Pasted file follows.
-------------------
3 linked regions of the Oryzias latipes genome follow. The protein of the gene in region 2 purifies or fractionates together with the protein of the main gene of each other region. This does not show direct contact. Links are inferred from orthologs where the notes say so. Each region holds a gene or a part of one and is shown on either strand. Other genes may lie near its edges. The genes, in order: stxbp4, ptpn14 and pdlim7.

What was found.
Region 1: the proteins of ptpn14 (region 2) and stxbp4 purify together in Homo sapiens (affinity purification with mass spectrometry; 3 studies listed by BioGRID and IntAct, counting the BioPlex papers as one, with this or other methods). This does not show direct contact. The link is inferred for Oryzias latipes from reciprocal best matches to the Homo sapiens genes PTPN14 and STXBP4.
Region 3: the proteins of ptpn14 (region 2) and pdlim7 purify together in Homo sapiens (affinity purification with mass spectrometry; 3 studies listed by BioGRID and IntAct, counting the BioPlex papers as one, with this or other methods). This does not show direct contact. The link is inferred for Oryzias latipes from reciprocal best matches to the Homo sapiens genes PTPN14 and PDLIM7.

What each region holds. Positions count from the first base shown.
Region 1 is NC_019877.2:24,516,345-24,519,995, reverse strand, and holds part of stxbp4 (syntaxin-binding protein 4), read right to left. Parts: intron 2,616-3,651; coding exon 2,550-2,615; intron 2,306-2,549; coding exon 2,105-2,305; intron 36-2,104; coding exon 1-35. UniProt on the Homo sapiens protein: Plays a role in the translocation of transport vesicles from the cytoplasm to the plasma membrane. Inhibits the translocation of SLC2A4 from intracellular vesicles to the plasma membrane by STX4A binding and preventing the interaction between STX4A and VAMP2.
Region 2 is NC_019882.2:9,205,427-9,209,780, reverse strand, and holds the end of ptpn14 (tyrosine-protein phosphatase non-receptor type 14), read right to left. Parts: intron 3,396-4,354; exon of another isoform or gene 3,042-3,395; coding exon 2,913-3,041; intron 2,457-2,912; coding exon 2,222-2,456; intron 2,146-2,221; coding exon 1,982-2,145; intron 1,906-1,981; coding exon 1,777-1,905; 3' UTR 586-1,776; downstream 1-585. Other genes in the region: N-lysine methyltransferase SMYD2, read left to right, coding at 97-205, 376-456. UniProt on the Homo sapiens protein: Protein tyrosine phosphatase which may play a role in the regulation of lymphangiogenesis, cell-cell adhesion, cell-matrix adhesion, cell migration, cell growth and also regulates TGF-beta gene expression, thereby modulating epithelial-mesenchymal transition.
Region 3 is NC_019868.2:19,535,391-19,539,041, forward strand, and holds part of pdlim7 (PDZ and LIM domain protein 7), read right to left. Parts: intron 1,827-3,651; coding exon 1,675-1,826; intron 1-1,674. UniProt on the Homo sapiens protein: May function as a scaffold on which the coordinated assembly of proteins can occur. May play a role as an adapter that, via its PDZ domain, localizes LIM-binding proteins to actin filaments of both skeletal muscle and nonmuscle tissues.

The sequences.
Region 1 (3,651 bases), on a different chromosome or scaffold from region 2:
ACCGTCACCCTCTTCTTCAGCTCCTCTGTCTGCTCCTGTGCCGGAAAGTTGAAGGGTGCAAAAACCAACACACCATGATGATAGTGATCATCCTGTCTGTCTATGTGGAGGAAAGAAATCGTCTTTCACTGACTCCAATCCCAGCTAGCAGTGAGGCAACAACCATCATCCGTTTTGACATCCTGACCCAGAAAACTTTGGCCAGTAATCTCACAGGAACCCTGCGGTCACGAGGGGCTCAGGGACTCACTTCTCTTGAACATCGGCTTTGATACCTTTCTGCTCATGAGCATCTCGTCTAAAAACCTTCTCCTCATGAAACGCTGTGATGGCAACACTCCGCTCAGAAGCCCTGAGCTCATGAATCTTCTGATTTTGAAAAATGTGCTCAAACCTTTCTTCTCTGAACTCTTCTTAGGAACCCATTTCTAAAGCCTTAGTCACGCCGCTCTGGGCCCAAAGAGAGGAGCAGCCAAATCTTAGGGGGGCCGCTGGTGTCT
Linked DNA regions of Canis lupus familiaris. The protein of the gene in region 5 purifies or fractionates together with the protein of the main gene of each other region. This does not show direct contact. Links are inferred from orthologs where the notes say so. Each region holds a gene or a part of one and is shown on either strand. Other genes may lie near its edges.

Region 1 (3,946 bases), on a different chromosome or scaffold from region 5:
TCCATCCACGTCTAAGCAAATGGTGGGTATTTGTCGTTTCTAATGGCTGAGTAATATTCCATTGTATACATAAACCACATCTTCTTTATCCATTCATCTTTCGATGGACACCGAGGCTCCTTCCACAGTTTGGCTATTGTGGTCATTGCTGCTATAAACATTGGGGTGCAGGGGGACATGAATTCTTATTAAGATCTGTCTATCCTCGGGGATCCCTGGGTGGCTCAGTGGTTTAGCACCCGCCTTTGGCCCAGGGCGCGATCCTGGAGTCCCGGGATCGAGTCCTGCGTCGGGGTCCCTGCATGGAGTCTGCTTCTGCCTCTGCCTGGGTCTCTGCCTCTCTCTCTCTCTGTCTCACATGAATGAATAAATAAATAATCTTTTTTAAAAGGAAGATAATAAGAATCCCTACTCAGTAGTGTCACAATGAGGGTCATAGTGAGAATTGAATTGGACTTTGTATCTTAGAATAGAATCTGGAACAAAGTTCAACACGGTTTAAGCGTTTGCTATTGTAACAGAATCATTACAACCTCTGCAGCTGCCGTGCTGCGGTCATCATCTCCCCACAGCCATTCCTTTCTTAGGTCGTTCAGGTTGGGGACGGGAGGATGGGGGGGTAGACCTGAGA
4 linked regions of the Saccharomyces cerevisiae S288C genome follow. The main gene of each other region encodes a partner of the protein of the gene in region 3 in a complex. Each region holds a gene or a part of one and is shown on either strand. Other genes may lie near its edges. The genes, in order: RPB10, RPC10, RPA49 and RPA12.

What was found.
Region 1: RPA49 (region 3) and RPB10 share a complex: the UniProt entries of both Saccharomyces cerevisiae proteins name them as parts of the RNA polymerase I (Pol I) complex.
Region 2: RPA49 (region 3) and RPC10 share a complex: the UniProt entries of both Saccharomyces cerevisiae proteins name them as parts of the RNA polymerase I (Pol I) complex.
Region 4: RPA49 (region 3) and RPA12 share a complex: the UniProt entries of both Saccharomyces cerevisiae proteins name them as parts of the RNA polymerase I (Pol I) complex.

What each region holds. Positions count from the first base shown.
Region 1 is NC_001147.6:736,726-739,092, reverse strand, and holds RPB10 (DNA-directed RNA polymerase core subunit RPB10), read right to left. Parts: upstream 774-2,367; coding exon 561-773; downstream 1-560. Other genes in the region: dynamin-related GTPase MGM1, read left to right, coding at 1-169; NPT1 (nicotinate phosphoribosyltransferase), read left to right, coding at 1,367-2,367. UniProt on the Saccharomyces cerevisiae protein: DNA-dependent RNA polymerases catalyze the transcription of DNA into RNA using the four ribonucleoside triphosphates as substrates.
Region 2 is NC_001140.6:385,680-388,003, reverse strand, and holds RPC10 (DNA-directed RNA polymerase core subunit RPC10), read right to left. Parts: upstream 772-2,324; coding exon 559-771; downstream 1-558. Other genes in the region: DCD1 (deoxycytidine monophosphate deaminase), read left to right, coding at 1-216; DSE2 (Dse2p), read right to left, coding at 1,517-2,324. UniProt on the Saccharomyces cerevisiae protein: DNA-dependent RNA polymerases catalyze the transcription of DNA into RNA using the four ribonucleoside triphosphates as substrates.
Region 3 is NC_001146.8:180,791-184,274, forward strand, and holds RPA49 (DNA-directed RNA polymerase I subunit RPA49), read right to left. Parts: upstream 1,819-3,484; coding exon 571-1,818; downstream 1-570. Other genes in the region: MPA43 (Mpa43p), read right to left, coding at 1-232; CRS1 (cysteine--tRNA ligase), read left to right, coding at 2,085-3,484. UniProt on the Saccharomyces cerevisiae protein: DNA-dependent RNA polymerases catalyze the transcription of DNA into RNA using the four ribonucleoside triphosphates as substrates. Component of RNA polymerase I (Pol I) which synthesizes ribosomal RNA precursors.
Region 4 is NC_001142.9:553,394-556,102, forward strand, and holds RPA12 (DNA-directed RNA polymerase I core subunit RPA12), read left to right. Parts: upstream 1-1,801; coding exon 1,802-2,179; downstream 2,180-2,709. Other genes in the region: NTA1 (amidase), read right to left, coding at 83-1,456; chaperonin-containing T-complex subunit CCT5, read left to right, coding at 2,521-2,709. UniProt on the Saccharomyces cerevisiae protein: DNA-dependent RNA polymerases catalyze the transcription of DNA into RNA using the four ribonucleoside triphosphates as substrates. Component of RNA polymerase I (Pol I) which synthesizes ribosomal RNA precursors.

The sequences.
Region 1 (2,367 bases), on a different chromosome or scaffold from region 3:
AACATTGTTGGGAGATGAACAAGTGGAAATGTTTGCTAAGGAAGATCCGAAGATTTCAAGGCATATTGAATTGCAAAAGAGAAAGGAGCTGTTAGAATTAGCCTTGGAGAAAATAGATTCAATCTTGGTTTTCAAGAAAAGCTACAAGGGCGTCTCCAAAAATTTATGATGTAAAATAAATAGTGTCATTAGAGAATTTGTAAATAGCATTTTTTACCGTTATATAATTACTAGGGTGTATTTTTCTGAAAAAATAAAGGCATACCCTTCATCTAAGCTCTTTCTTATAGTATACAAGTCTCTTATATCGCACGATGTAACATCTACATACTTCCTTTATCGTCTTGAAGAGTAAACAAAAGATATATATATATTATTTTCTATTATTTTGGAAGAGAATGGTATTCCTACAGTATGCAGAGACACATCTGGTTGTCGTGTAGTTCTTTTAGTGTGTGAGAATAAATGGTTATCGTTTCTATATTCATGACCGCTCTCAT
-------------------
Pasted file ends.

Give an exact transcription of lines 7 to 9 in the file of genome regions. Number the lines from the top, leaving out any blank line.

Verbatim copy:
Region 2 is NC_019882.2:9,205,427-9,209,780, reverse strand, and holds the end of ptpn14 (tyrosine-protein phosphatase non-receptor type 14), read right to left. Parts: intron 3,396-4,354; exon of another isoform or gene 3,042-3,395; coding exon 2,913-3,041; intron 2,457-2,912; coding exon 2,222-2,456; intron 2,146-2,221; coding exon 1,982-2,145; intron 1,906-1,981; coding exon 1,777-1,905; 3' UTR 586-1,776; downstream 1-585. Other genes in the region: N-lysine methyltransferase SMYD2, read left to right, coding at 97-205, 376-456. UniProt on the Homo sapiens protein: Protein tyrosine phosphatase which may play a role in the regulation of lymphangiogenesis, cell-cell adhesion, cell-matrix adhesion, cell migration, cell growth and also regulates TGF-beta gene expression, thereby modulating epithelial-mesenchymal transition.
Region 3 is NC_019868.2:19,535,391-19,539,041, forward strand, and holds part of pdlim7 (PDZ and LIM domain protein 7), read right to left. Parts: intron 1,827-3,651; coding exon 1,675-1,826; intron 1-1,674. UniProt on the Homo sapiens protein: May function as a scaffold on which the coordinated assembly of proteins can occur. May play a role as an adapter that, via its PDZ domain, localizes LIM-binding proteins to actin filaments of both skeletal muscle and nonmuscle tissues.

The sequences.